Senate Democrats’ campaign arm raised a record $26.9 million in August, officials told HuffPost, as small-dollar donors eager to oust Senate Majority Leader Mitch McConnell (Ky.) poured money into the group’s coffers.
The Democratic Senatorial Campaign Committee now has $41 million on hand as the battle for control of the Senate enters its final months. Republicans have a 53-47 edge in the Senate, and national Democrats have invested money in flipping 10 GOP-held seats that are up for grabs in November. Republicans have hopes of picking up just two seats.
Democratic hopes of passing their plans to rebuild the economy following the coronavirus pandemic, as well as enacting their longer-term agenda on guns, income inequality, health care and climate change, requires taking control of the Senate in 2020 — and potentially on the size of the party’s majority.
The committee said 86% of the money raised came from grassroots donations online, in the mail or over the phone.
“The grassroots community continues to show up for our work to flip the Senate, and this record-shattering report would not have been possible without their support,” said Nevada Sen. Catherine Cortez Masto, the chair of the DSCC. “The momentum behind Democratic Senate candidates will continue to fuel these races through these final crucial weeks and provide critical resources to ensure we reach voters across these battleground states.”
The August haul is a significant spike in the DSCC’s fundraising. It raised roughly $13 million in both June and July.
Democratic fundraising spiked in August amid both parties’ nominating conventions and former Vice President Joe Biden’s selection of California Sen. Kamala Harris as his running mate. Biden and the Democratic National Committee combined to raise $364 million in that month.
The DSCC’s haul comes as Senate Republicans increasingly argue to donors that keeping control of the Senate is the GOP’s only chance to block Democratic policy goals if President Donald Trump loses. Senate Leadership Fund, a super PAC controlled by allies of McConnell, announced earlier on Friday it raised $37.4 million in August, and had $126.1 million cash on hand. As a super PAC, the group can collect donations of any size.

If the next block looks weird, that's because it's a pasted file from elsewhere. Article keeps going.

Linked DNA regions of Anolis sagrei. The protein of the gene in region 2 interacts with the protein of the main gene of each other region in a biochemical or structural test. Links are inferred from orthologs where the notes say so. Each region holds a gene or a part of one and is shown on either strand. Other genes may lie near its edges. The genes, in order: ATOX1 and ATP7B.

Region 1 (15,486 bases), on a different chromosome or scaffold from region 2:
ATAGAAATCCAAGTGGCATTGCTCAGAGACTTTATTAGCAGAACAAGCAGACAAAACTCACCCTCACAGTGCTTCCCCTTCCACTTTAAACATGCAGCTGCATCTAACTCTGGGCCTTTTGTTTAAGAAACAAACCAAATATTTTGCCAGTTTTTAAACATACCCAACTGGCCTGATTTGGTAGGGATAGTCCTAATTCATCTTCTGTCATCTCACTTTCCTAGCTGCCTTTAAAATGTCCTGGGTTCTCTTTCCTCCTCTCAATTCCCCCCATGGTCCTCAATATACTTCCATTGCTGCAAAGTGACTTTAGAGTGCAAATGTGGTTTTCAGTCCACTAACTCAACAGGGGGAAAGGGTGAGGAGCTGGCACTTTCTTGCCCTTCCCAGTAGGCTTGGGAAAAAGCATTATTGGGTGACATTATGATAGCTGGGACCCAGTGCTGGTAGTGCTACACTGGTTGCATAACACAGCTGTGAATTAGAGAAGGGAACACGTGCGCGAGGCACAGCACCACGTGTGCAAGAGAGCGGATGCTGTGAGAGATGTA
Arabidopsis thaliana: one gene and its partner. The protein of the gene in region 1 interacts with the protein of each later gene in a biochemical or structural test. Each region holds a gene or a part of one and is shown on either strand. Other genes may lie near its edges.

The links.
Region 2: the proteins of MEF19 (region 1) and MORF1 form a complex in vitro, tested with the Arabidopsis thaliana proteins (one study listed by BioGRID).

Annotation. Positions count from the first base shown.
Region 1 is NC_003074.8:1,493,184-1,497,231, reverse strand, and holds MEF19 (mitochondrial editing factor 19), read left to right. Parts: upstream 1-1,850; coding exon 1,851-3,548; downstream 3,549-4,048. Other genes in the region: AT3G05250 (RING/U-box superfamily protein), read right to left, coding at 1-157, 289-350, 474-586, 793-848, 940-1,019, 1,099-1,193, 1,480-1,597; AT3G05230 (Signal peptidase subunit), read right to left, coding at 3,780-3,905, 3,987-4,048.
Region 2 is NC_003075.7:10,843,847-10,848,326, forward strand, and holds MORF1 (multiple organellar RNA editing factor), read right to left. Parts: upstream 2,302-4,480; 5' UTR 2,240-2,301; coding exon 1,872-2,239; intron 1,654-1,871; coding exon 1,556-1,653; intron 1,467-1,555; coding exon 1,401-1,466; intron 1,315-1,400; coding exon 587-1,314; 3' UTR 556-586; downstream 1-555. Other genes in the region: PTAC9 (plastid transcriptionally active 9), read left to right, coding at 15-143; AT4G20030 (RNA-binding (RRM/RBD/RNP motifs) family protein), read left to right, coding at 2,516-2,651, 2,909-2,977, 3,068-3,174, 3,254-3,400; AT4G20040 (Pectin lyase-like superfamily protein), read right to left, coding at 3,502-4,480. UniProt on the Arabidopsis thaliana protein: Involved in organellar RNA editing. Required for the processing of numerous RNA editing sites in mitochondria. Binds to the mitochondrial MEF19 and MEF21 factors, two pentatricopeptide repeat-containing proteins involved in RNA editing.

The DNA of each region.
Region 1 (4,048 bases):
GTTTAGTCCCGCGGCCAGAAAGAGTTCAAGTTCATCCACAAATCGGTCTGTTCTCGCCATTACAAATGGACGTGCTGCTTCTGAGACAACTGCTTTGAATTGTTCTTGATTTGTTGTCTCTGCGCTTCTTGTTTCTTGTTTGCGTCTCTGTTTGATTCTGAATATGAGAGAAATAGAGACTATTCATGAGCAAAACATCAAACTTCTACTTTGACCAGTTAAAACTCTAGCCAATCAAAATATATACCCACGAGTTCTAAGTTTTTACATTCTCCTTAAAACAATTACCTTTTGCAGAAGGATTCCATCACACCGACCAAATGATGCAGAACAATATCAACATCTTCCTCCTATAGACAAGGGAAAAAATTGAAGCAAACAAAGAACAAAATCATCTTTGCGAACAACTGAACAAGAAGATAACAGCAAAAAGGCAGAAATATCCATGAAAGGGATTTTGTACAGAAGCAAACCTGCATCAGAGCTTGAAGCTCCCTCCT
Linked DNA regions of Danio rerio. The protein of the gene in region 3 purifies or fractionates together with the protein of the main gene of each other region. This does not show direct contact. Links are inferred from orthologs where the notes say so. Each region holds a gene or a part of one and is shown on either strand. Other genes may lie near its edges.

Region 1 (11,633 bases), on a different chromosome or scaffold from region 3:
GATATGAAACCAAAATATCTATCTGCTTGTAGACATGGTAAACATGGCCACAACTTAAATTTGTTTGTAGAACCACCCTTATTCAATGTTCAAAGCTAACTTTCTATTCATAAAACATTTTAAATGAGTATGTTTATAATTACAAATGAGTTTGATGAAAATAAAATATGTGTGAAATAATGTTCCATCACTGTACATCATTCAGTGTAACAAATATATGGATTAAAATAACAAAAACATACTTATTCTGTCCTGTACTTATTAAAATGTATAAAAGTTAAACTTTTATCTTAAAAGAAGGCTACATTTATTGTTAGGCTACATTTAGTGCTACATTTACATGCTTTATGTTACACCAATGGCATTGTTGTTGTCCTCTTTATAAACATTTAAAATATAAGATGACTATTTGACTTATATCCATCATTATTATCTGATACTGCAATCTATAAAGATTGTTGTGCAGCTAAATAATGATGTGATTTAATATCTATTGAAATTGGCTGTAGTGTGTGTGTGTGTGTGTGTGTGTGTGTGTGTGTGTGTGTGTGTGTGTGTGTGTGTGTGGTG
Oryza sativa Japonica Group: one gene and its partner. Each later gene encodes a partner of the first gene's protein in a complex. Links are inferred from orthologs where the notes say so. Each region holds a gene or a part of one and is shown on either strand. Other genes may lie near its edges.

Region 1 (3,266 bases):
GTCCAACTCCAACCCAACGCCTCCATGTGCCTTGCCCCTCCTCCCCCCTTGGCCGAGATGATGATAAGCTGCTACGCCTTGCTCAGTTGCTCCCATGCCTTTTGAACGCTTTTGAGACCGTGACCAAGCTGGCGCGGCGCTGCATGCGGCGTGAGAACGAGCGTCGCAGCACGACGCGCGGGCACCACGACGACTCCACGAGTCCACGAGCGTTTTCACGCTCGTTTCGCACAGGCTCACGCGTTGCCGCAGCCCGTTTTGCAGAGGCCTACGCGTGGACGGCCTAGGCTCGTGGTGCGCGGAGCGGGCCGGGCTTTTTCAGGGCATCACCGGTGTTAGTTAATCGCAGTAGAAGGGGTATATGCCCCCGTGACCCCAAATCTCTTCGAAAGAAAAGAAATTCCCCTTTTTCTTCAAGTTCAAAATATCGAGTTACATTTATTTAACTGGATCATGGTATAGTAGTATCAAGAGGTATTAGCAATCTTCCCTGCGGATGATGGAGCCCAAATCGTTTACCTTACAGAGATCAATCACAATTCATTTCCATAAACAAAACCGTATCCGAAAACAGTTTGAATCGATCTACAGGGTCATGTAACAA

The National Republican Senatorial Committee, the GOP equivalent to the DSCC, has not yet announced its August fundraising. Both groups are subject to strict federal fundraising limits.
The major super PAC supporting Senate Democrats, Senate Majority PAC, is also yet to announce its August fundraising totals. All four groups must file fundraising updates with the Federal Election Commission by Sept. 20.
The DSCC is spending heavily on television ads attacking Republican incumbents in Arizona, Iowa, Montana and North Carolina and is making smaller investments in South Carolina and Texas. Other Democratic groups are spending in Maine, Alaska, Colorado and Kansas.
Democratic candidates in nearly every state are raising more than their GOP opponents: South Carolina Democrat Jaime Harrison raised $10.6 million in August for his challenge to Sen. Lindsay Graham, for instance.
Both Democratic and Republican strategists agree Republicans are likely to oust Democratic Sen. Doug Jones in Alabama, while Democratic challengers John Hickenlooper and Mark Kelly are favored to beat incumbent Republicans Cory Gardner and Martha McSally in Colorado and Arizona.
That means control of the Senate is likely to come down to four races: a matchup between Maine Sen. Susan Collins and state House Speaker Sara Gideon; a battle in Iowa between Theresa Greenfield and GOP Sen. Joni Ernst; Democratic Montana Gov. Steve Bullock’s challenge to Sen. Steve Daines; and the race between Cal Cunningham and Republican Sen. Thom Tillis in North Carolina. Democrats will need to win at least two of those races to gain control of the Senate, assuming Biden wins the presidential race.
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